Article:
Inclusive fitness

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In a biological sense:

Inclusive fitness encompasses conventional Darwinian fitness with the addition of behaviors that contribute to an organism’s individual fitness through altruism. An organism’s ultimate goal is to leave the maximum number of viable offspring possible, thereby keeping their genes present within a population. Since relatives of an organism are likely to share common genes, an organism may increase its own fitness by keeping its relatives and offspring viable. Kin selection results from this altruistic behavior towards relatives leading to increased fitness in an organism. Inclusive fitness therefore takes into account both the passing of genes from an organism to its offspring and the inheritance of the same genes among relatives and their offspring.


The most obvious examples of increased inclusive fitness can be observed in the altruistic behaviors of parents. To ensure that their genes remain in the gene pool, organisms attempt to give rise to the maximum number of offspring that are sure to survive. Once the offspring are produced, the parents’ reproductive success is determined by the number of offspring that can then procreate and carry on the family genes. Natural selection therefore favors any genes that code for behaviors that lend themselves to increased fitness. Possibly having a genetic basis, innate behaviors that cause parents to sacrifice their well-being, either in the actually birthing process or in aiding their young, increase the parents’ fitness, which makes them more reproductively successful and therefore favored by natural selection.


Increasing an organism’s inclusive fitness can also involve altruistic behavior towards relatives that have a probability of sharing common genes. For example, Belding ground squirrels give alarm calls to warn the population of ensuing dangers. By emitting the alarm, the Belding ground squirrel puts itself in increased danger by giving away its location. In the process, however, the squirrel protects its relatives that live within the population. In further studies, it has been shown that willingness of the squirrel to put itself at risk is directly proportional to how closely related it is to members of its population. Therefore, if protecting the other squirrels in the immediate area will lead to the passing on of more of the squirrel’s genes than the squirrel could leave by reproducing on its own, the squirrel is willing to sacrifice itself, which leads to greater inclusive fitness.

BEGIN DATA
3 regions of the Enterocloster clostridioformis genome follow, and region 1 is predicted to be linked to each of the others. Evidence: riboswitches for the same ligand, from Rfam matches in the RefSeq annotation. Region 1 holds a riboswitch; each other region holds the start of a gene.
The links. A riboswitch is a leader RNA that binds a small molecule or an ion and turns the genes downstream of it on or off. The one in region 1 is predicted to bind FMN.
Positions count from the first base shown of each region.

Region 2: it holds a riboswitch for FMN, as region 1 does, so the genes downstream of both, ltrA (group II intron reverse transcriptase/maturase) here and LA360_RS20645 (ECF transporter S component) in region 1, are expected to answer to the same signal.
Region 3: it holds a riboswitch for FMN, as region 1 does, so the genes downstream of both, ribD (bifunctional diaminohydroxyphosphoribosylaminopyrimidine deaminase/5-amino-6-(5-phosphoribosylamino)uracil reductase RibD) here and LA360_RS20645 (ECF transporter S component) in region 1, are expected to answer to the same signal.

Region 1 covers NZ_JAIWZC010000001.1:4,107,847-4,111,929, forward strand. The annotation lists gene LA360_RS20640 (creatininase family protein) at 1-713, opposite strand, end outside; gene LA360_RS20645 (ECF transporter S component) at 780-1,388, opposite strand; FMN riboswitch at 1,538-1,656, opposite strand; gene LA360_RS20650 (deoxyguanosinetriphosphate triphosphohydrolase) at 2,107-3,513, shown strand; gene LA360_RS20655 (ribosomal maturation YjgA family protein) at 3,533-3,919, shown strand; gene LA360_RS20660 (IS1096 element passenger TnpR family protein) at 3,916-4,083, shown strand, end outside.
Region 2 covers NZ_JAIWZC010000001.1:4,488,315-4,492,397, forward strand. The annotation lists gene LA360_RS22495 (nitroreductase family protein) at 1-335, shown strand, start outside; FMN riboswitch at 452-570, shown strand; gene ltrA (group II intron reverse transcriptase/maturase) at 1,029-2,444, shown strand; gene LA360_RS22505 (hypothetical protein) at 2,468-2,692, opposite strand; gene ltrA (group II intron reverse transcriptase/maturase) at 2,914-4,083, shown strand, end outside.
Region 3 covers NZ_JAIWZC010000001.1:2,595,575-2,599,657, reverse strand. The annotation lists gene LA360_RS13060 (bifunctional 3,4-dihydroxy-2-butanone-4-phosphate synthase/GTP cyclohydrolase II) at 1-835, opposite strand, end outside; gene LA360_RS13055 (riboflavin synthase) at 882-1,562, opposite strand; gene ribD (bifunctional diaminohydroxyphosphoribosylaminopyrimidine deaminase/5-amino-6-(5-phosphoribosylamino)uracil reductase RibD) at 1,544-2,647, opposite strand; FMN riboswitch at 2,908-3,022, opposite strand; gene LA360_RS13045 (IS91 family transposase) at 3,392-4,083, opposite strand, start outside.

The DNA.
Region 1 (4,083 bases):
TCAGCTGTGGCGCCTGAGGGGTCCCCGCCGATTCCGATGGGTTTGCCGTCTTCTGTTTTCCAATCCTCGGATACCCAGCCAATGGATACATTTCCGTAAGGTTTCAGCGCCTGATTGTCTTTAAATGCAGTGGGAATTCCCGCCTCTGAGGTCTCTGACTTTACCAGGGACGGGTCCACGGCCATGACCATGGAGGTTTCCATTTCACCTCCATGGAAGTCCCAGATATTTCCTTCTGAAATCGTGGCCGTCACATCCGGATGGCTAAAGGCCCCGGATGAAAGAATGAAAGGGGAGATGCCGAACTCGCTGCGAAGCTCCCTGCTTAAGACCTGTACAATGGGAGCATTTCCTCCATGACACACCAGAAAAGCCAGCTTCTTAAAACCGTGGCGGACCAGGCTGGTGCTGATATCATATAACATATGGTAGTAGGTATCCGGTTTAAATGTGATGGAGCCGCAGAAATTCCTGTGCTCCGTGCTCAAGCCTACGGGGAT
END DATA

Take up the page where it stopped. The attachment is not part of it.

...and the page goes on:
Evidence of Inclusive Fitness in Humans:

Human behavior is generally much more complicated than other organisms making it difficult to define human behavior in general organism terms. However, evidence for human altruistic behavior leading to increased inclusive fitness has been observed. While there exists clear evidence towards increased inclusive fitness through altruistic behaviors on behalf of parents and children, much sacrificial behavior by humans is generally done in the hope of reciprocation at some point in the future. Therefore, increasing inclusive fitness in humans is not necessarily dependent upon relatedness. Rather, it is commonly based on reciprocal altruism.

Inclusive Fitness in the Family Structure

Inclusive fitness may also be applied to the familial structure. Parents are frequently self-sacrificing towards their children with the hope that children will carry on the family genes. Frequently, the amount of altruistic behavior displayed by parents to increase their inclusive fitness is related to the amount of parental investment initially involved.

Sources

Campbell, N., Reece, J.,et al. 2002. Biology. 6th ed. San Francisco, California. pp. 1145-1148.

Rheingold, Howard, “Technologies of cooperation” in Smart Mobs. Cambridge, MA : Perseus Publishing, 2002 (Ch. 2:pp 29-61)

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